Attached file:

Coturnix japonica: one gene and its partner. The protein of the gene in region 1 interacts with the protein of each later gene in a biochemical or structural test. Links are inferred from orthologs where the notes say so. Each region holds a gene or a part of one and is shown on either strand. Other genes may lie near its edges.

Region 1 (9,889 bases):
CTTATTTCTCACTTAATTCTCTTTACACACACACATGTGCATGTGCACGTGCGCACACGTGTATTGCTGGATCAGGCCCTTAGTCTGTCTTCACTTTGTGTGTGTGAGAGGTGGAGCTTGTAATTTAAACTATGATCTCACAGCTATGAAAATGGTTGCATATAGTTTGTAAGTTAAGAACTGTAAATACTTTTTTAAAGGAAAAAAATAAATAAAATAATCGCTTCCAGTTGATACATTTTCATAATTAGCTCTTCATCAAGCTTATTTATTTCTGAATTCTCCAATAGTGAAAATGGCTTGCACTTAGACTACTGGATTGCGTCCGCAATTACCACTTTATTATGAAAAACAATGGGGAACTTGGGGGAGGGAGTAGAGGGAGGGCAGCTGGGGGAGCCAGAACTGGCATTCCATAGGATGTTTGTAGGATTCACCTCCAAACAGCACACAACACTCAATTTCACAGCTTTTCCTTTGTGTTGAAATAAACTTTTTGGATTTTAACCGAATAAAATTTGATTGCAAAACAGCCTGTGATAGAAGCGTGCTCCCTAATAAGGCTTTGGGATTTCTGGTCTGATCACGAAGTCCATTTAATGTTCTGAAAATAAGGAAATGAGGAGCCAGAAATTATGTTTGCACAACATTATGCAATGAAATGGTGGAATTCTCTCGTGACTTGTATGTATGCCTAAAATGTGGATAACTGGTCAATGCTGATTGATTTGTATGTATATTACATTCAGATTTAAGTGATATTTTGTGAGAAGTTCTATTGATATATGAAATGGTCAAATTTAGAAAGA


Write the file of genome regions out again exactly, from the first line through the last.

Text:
Coturnix japonica: one gene and its partner. The protein of the gene in region 1 interacts with the protein of each later gene in a biochemical or structural test. Links are inferred from orthologs where the notes say so. Each region holds a gene or a part of one and is shown on either strand. Other genes may lie near its edges.

Region 1 (9,889 bases):
CTTATTTCTCACTTAATTCTCTTTACACACACACATGTGCATGTGCACGTGCGCACACGTGTATTGCTGGATCAGGCCCTTAGTCTGTCTTCACTTTGTGTGTGTGAGAGGTGGAGCTTGTAATTTAAACTATGATCTCACAGCTATGAAAATGGTTGCATATAGTTTGTAAGTTAAGAACTGTAAATACTTTTTTAAAGGAAAAAAATAAATAAAATAATCGCTTCCAGTTGATACATTTTCATAATTAGCTCTTCATCAAGCTTATTTATTTCTGAATTCTCCAATAGTGAAAATGGCTTGCACTTAGACTACTGGATTGCGTCCGCAATTACCACTTTATTATGAAAAACAATGGGGAACTTGGGGGAGGGAGTAGAGGGAGGGCAGCTGGGGGAGCCAGAACTGGCATTCCATAGGATGTTTGTAGGATTCACCTCCAAACAGCACACAACACTCAATTTCACAGCTTTTCCTTTGTGTTGAAATAAACTTTTTGGATTTTAACCGAATAAAATTTGATTGCAAAACAGCCTGTGATAGAAGCGTGCTCCCTAATAAGGCTTTGGGATTTCTGGTCTGATCACGAAGTCCATTTAATGTTCTGAAAATAAGGAAATGAGGAGCCAGAAATTATGTTTGCACAACATTATGCAATGAAATGGTGGAATTCTCTCGTGACTTGTATGTATGCCTAAAATGTGGATAACTGGTCAATGCTGATTGATTTGTATGTATATTACATTCAGATTTAAGTGATATTTTGTGAGAAGTTCTATTGATATATGAAATGGTCAAATTTAGAAAGA